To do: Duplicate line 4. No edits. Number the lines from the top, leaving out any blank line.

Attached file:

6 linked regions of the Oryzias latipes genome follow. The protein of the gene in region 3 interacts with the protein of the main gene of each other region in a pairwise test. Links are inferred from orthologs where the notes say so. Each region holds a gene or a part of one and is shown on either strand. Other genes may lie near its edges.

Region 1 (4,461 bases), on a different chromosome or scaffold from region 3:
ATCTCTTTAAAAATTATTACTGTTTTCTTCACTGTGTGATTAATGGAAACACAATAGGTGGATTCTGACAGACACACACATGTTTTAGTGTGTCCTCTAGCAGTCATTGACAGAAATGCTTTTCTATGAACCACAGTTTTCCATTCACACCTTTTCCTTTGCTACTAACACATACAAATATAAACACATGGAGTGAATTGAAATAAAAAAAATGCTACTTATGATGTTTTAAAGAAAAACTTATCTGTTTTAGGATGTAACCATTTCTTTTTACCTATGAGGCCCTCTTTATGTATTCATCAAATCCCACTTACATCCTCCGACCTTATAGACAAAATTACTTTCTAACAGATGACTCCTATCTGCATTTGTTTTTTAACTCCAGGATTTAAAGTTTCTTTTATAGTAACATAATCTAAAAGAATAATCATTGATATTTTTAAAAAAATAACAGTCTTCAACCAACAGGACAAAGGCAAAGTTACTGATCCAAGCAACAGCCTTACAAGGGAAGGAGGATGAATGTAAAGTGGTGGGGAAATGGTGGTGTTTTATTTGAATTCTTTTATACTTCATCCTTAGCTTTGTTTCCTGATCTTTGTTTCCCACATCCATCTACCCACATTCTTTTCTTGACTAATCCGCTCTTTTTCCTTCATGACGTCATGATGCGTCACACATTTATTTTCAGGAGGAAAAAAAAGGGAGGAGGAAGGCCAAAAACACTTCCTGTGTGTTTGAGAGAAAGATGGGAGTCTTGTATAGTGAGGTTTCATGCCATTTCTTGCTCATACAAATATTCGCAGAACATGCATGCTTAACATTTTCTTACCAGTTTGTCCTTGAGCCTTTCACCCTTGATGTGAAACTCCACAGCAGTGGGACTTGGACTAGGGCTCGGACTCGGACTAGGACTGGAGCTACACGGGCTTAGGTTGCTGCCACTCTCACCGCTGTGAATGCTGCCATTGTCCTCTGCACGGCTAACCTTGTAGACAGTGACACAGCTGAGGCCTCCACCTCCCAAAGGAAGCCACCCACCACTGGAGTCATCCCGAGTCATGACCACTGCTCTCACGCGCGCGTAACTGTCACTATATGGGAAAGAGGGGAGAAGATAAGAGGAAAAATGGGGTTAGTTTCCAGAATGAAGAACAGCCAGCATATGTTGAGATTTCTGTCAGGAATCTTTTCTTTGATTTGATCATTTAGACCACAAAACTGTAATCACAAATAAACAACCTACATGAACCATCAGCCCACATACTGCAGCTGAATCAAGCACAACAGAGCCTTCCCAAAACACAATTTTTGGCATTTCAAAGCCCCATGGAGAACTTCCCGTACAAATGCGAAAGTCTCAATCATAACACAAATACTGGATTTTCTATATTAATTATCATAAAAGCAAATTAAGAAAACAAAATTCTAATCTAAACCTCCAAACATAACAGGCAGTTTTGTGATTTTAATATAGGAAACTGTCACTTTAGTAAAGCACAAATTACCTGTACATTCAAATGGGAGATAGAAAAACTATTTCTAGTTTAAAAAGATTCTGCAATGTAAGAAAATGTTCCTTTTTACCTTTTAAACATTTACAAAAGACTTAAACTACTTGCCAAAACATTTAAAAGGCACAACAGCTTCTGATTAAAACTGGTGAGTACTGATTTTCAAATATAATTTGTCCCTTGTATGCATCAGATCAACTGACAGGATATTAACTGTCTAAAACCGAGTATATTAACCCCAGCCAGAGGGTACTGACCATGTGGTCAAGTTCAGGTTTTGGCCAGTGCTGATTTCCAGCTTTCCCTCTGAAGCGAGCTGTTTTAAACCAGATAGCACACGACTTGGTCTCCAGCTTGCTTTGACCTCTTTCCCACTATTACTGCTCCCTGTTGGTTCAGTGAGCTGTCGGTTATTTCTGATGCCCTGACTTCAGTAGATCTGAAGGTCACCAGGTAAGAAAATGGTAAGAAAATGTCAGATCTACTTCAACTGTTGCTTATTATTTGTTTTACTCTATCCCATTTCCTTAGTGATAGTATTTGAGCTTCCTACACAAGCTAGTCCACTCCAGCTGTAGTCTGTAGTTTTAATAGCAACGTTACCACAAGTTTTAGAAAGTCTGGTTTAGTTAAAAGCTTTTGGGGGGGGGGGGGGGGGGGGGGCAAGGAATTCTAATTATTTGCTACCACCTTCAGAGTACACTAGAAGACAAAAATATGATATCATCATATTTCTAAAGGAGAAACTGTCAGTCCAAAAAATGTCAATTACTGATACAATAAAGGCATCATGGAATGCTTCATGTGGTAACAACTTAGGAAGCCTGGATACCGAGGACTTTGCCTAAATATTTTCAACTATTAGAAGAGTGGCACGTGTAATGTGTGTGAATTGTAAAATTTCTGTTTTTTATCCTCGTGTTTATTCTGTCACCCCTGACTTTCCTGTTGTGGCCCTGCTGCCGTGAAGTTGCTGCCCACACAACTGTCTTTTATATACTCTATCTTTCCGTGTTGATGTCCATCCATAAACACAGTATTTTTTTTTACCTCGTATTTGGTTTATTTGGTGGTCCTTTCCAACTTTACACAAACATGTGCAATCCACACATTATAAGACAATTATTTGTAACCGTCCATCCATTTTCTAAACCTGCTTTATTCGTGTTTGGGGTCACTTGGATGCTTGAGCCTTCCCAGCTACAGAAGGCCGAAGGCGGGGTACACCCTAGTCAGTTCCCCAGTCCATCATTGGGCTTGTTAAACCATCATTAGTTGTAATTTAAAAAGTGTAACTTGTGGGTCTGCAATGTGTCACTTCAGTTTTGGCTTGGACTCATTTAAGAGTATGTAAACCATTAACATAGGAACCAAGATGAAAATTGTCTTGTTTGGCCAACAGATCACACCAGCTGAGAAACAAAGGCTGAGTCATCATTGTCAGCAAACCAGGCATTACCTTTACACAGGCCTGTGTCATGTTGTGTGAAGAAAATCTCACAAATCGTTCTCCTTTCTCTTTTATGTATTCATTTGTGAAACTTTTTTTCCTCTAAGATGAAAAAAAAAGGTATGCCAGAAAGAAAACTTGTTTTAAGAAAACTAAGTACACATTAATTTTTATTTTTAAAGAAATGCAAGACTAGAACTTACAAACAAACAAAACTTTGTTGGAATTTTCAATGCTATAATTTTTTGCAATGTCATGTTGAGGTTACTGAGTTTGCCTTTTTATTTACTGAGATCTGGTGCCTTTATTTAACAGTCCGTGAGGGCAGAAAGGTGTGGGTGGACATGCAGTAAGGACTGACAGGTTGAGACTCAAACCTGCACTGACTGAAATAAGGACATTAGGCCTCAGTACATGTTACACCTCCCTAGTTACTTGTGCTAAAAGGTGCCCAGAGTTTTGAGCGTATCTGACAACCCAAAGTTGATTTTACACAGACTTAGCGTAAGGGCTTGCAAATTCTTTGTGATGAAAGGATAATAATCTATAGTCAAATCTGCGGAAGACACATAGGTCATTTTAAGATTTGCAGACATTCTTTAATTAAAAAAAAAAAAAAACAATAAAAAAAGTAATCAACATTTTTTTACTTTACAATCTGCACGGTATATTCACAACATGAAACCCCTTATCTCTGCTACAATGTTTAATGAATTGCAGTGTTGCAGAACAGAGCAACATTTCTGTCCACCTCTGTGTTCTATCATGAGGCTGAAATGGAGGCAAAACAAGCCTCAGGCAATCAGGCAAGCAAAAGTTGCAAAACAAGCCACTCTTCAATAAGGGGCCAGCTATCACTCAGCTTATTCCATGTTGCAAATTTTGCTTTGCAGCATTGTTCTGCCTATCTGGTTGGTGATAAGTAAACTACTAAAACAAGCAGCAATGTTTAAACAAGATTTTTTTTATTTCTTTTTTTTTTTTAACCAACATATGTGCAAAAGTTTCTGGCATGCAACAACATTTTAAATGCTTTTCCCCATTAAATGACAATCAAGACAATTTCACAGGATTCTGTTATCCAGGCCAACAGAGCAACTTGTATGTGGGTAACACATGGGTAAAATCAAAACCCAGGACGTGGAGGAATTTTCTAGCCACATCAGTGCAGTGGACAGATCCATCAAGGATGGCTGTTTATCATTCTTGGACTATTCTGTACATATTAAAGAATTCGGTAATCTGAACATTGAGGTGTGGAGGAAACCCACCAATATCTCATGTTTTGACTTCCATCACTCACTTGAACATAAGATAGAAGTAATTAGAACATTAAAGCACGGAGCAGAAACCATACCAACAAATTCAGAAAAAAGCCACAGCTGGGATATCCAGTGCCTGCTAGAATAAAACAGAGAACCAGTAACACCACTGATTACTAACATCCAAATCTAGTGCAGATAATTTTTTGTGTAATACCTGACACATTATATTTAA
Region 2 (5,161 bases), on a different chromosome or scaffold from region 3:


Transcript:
Region 2 (5,161 bases), on a different chromosome or scaffold from region 3: